lunes, septiembre 07, 2015

International Ballet Gala at the Coliseo: varied and enjoyable

           The Fifth International Ballet Gala of Buenos Aires, presented by Grupo Ars at the Coliseo, came just a week after a similar gala at the Colón. And, as has happened in earlier years, the Ars show was better. The Colón´s was given only once, the Coliseo´s twice. I saw the second.

            They have more flair to discover and attract talented dancers from several world companies. As at the Colón, they mix standard classics with modern choreographies. I dislike the poor filmed introductions, however: they are very basic and obvious. All the music was recorded.  Some pieces  weren´t identified, we were only given the names of the composer. Save one case, no information on costume design.

            There was one casualty, very probably due to rehearsal work to première "Sylvia" (Delibes-Ashton): the Pas de Deux from "La Esmeralda" (Pugni-Perrot/Petipa), with Colón stars Nadia Muzyca and Federico Fernández, was scratched.

            However, other Argentine groups were present, from the Argentino de La Plata and the Ballet Contemporáneo del Teatro San Martín.  The first offered  the refined Pas de deux from "La Sylphide", the beautiful choreography dated 1836 by Auguste Bournonville on music by Herman Lovenskjold: the pure tradition of the Royal Danish Ballet nicely done by Aldana Percivati and Esteban Schenone. From the second, two agile moments from "Las  Estaciones Porteñas", by Mauricio Wainrot on Piazzolla´s music, tango-tinged movements danced with precision by a group of seven.

            Two artists from the American Ballet Theatre were the Argentine Luciana Paris (soloist) and the American Corey Stearns (First Dancer), both with ample careers. They showed their versatility dancing a vibrant choreography by Liam Scarlatt called "With a chance of rain" on over-the-top Neo-Romantic music by Rachmaninov, and the traditional Petipa Pas de Deux from Tchaikovsky´s "The Nutcracker". Paris is lithe and beautiful, Stearns tall and impeccably muscled; both are very persuasive and have excellent schooling.

             Friedemann Vogel, First Dancer of the Stuttgart Ballet (of Cranko and Haydée fame), was the tall, skinny and flexible interpreter of "Mopey", a ballet by their current resident choregrapher Marco Goecke on a splendidly vigorous Concerto by Carl Philipp Emanuel Bach. However, I found the piece excentric; does "Mopey" mean a guy afflicted by gloominess?  What I saw was dislocated, capricious and would-be humoristic.

            The following solo had been seen before in these galas, but I didn´t mind for it´s brilliant: "Ballet 101" is concocted by Eric Gauthier (revival by Renato Arismendi) on, yes, the 101 positions of classical ballet, with utilitarian music by Jens-Peter Abele. Narrated in English and anonymously, the poor dancer goes at a vertiginous clip through those 101 steps, straight and then mixed, until he finishes exhausted. I admired the stamina and exactitude of Yoshi Suzuki, soloist of the Sao Paulo Companhia de Dança.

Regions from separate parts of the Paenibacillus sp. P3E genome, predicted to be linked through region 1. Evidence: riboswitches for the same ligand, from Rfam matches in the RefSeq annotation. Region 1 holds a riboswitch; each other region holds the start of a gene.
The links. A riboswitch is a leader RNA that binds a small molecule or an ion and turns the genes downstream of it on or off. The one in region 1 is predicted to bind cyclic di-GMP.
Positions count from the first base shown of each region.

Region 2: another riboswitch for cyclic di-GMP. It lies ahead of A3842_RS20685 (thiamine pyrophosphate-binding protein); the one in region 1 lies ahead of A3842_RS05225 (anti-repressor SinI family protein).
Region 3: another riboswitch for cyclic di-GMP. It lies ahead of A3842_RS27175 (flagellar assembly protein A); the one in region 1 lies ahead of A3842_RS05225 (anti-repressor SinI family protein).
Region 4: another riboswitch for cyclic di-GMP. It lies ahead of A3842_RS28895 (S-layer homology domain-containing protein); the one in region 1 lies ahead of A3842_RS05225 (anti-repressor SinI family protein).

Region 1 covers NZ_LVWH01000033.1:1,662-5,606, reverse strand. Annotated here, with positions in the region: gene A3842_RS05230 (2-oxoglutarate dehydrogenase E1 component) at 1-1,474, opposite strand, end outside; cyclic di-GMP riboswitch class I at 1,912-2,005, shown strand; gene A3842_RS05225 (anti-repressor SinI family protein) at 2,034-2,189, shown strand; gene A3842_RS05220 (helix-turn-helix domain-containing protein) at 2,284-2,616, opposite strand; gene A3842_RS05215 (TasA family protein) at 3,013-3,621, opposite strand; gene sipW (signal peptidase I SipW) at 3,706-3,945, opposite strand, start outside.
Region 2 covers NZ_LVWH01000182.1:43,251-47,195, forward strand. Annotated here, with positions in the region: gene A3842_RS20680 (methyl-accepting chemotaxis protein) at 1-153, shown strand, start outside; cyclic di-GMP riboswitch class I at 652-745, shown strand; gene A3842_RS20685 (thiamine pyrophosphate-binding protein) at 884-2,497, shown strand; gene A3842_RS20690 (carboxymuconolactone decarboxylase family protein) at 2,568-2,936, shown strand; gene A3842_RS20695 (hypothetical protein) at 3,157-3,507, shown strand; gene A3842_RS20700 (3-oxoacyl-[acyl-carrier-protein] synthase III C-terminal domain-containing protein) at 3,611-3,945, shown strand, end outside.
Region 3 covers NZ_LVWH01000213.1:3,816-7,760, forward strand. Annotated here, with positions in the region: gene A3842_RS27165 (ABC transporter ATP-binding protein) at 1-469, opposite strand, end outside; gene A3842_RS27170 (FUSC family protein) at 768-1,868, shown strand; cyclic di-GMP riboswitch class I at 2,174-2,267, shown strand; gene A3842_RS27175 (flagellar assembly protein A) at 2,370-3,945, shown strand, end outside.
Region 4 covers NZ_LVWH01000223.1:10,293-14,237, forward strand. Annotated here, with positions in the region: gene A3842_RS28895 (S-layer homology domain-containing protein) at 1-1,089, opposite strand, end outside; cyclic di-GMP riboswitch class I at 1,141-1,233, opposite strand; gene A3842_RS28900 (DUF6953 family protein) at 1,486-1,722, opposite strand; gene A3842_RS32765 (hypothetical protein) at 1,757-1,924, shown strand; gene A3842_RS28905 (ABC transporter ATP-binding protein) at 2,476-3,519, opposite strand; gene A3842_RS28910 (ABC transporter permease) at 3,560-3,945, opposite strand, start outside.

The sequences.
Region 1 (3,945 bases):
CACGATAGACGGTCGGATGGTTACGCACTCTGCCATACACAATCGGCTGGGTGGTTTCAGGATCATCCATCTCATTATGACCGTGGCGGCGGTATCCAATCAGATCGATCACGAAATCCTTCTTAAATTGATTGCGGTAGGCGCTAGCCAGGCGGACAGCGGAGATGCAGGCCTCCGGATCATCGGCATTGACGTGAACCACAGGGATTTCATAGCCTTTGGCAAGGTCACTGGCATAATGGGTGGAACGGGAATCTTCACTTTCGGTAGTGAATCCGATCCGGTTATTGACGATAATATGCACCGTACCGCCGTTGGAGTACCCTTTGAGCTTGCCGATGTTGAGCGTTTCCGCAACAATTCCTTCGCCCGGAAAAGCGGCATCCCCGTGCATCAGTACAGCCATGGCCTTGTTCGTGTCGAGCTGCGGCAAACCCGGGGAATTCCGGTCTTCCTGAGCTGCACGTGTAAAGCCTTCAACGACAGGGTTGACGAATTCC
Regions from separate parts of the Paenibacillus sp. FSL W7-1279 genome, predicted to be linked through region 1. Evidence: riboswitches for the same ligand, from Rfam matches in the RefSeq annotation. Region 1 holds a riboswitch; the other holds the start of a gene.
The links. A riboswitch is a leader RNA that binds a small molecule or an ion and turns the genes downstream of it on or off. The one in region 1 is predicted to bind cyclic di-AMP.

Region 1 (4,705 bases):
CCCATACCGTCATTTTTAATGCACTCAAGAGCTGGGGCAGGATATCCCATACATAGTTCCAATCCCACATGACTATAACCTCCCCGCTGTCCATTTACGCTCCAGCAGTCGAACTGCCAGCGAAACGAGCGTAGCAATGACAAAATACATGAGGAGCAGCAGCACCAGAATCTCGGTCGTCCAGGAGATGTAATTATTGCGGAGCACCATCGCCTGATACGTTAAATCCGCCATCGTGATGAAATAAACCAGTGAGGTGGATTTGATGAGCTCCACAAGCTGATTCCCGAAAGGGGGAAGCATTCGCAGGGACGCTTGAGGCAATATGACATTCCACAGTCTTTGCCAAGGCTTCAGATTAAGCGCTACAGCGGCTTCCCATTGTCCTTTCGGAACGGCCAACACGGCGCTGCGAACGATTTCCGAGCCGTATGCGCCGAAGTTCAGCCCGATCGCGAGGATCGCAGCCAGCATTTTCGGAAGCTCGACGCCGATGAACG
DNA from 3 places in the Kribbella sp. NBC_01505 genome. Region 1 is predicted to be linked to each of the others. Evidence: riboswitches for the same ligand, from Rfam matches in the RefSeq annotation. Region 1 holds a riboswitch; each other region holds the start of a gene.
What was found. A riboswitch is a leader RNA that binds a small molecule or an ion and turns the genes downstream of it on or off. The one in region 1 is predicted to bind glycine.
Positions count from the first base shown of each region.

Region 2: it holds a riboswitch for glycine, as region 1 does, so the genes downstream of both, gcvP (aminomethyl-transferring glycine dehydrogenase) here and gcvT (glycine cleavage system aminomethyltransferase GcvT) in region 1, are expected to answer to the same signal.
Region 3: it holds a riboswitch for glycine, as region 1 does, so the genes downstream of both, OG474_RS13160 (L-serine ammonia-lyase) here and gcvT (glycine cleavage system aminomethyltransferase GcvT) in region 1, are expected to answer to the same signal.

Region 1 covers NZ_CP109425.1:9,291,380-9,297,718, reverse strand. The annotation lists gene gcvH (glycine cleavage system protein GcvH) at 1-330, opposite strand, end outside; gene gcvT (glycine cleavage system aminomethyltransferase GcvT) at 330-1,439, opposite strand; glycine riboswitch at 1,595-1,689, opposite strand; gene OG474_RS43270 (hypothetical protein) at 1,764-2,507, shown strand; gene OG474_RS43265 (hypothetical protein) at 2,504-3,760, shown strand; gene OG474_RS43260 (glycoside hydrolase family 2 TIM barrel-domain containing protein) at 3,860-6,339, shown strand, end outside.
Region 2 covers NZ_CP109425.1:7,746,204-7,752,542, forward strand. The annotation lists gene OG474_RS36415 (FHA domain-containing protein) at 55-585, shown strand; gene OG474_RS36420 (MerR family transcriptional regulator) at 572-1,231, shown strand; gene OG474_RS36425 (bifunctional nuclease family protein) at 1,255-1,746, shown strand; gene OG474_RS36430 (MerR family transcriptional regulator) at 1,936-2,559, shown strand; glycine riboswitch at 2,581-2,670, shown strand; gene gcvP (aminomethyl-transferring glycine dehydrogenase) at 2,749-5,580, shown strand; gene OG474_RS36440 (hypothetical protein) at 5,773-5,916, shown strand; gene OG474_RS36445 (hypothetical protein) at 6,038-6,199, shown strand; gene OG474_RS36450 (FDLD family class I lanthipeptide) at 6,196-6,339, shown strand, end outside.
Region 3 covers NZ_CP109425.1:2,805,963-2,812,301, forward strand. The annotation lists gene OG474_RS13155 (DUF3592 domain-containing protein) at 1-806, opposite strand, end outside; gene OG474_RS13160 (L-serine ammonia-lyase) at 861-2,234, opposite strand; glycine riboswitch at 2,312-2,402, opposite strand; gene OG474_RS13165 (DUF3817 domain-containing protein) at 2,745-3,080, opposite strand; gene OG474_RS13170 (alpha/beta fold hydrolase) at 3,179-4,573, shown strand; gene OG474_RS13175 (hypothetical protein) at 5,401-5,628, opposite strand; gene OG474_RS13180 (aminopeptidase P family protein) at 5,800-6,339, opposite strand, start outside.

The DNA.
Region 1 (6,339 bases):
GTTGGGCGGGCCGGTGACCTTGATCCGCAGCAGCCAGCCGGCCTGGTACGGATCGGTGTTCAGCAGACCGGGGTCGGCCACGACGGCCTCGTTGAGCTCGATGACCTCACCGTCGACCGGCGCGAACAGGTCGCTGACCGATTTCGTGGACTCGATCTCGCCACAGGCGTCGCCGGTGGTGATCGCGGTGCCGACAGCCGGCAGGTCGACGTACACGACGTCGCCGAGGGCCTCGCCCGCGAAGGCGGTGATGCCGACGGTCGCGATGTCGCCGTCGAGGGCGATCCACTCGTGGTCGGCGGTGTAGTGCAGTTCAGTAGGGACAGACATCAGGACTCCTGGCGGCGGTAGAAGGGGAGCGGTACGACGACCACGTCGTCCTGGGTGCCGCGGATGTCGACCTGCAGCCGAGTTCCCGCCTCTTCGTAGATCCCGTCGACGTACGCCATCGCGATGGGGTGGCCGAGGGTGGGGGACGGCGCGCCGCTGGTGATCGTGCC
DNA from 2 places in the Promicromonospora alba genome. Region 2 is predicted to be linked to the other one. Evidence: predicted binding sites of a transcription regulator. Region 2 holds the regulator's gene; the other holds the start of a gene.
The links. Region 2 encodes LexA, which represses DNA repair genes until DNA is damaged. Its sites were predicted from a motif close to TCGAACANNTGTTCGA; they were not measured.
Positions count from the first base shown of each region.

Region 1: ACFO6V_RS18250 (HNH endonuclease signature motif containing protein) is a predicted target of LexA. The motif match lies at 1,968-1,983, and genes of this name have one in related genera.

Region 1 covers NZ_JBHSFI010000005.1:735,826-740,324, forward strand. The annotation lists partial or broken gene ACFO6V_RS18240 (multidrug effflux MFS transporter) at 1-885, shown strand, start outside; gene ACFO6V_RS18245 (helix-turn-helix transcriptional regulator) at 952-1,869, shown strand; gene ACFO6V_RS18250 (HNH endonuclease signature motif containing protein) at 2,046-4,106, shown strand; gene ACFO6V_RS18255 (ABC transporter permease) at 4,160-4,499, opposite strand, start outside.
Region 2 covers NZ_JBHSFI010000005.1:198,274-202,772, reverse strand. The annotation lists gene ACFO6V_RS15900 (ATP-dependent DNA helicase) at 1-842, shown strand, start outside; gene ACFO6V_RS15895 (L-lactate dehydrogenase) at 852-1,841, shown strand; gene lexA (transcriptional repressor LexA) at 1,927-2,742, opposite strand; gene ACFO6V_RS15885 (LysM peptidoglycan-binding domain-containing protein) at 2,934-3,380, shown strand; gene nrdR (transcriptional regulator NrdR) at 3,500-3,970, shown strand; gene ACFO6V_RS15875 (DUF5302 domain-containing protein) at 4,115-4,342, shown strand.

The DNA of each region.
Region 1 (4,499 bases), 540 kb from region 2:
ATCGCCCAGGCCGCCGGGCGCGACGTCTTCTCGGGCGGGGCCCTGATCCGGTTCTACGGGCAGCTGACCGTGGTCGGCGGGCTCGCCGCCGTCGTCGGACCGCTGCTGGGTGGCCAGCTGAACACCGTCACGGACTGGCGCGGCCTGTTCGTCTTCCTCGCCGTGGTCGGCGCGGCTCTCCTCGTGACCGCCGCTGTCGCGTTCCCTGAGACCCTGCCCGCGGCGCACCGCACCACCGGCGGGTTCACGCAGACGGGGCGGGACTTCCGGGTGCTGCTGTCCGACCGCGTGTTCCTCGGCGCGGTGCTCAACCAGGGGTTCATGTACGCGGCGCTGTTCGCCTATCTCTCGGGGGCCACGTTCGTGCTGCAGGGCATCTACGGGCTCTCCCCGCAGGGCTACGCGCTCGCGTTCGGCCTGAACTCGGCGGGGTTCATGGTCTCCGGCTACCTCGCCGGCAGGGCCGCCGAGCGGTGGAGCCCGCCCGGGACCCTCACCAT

Next came the rousing combination of Ana Sofía Scheller and Nicolai Gorodiskii in the extremely difficult Pas de deux from "The Corsair" ( Petipa on Drigo´s music). She is Argentine, currently First Dancer of the New York City Ballet, of Balanchinian descent. And she has all the rigorous discipline  of that famous ensemble, along with poise and good taste. He looks like a grown boy, is just 20, has been dancing major roles since he was 16 (he came for last year´s Gala), is now soloist of the Pennsylvania Ballet and a highly gifted athletic dancer. He was born in Ukraine but, still a baby, he came to Argentina and eventually studied at the Colón Institute.

            The  two also gave us  a short and extremely energetic modern piece, "Temporary conflict", steps by Andrea Schermoly on expressive music by Yann Tiersen May; I found it convincing and splendidly danced.

            About 35 years ago I had one of the most hilarious nights ever when I saw the parodies of Les Ballets Trockadero of Montecarlo, men doing women roles with fantastic technique in farcical transformations of famous ballets. Then and now, a high point was "Death of the Swan", distortion of Fokin´s original on the famous Saint-Saëns cello melody; in this version the swan loses feathers until its (his? hers?) last breath. Raffaele Morra represented the Trockadero troupe in a version  that was indeed funny, though I found it grosser than the older one. 

            The evergreen Second Act Pas de Deux from "Giselle" (Perrot/Coralli) was presented with marvelous purity by Maria Eichwald, a Russian "prima ballerina" of the Stuttgart Ballet of perfect elegance and style, and by Friedemann Vogel.

            Finally, a romp by Jirí Kylián: the Sao Paulo Companhia de Dança presented his "Six dances", with costumes and stage props by Kylián on Mozart´s "Six German Dances" K. 571. It´s a broad parody of the mores of aristocrats at the time of the composer, and considering Wolfgang´s predilection for street humor, he might have liked it if he had been in the audience.

            Of course the Paulistas clearly look Brazilian, which adds an exotic touch, but men and women entered into the farce with a vengeance and communicated the constant body jokes and satyric traits of Kylián´s steps, always perfectly attuned to every detail of the music. The interpretation must be finely rehearsed, for the myriad movements work as bits of  a perfect puzzle. It´s offbeat humor and it includes strange black contraptions that travel swiftly across the stage. And a decapitation...

            So ended a varied and satisfying night. There´s plenty of splendid dancing around the world.

For Buenos Aires Herald

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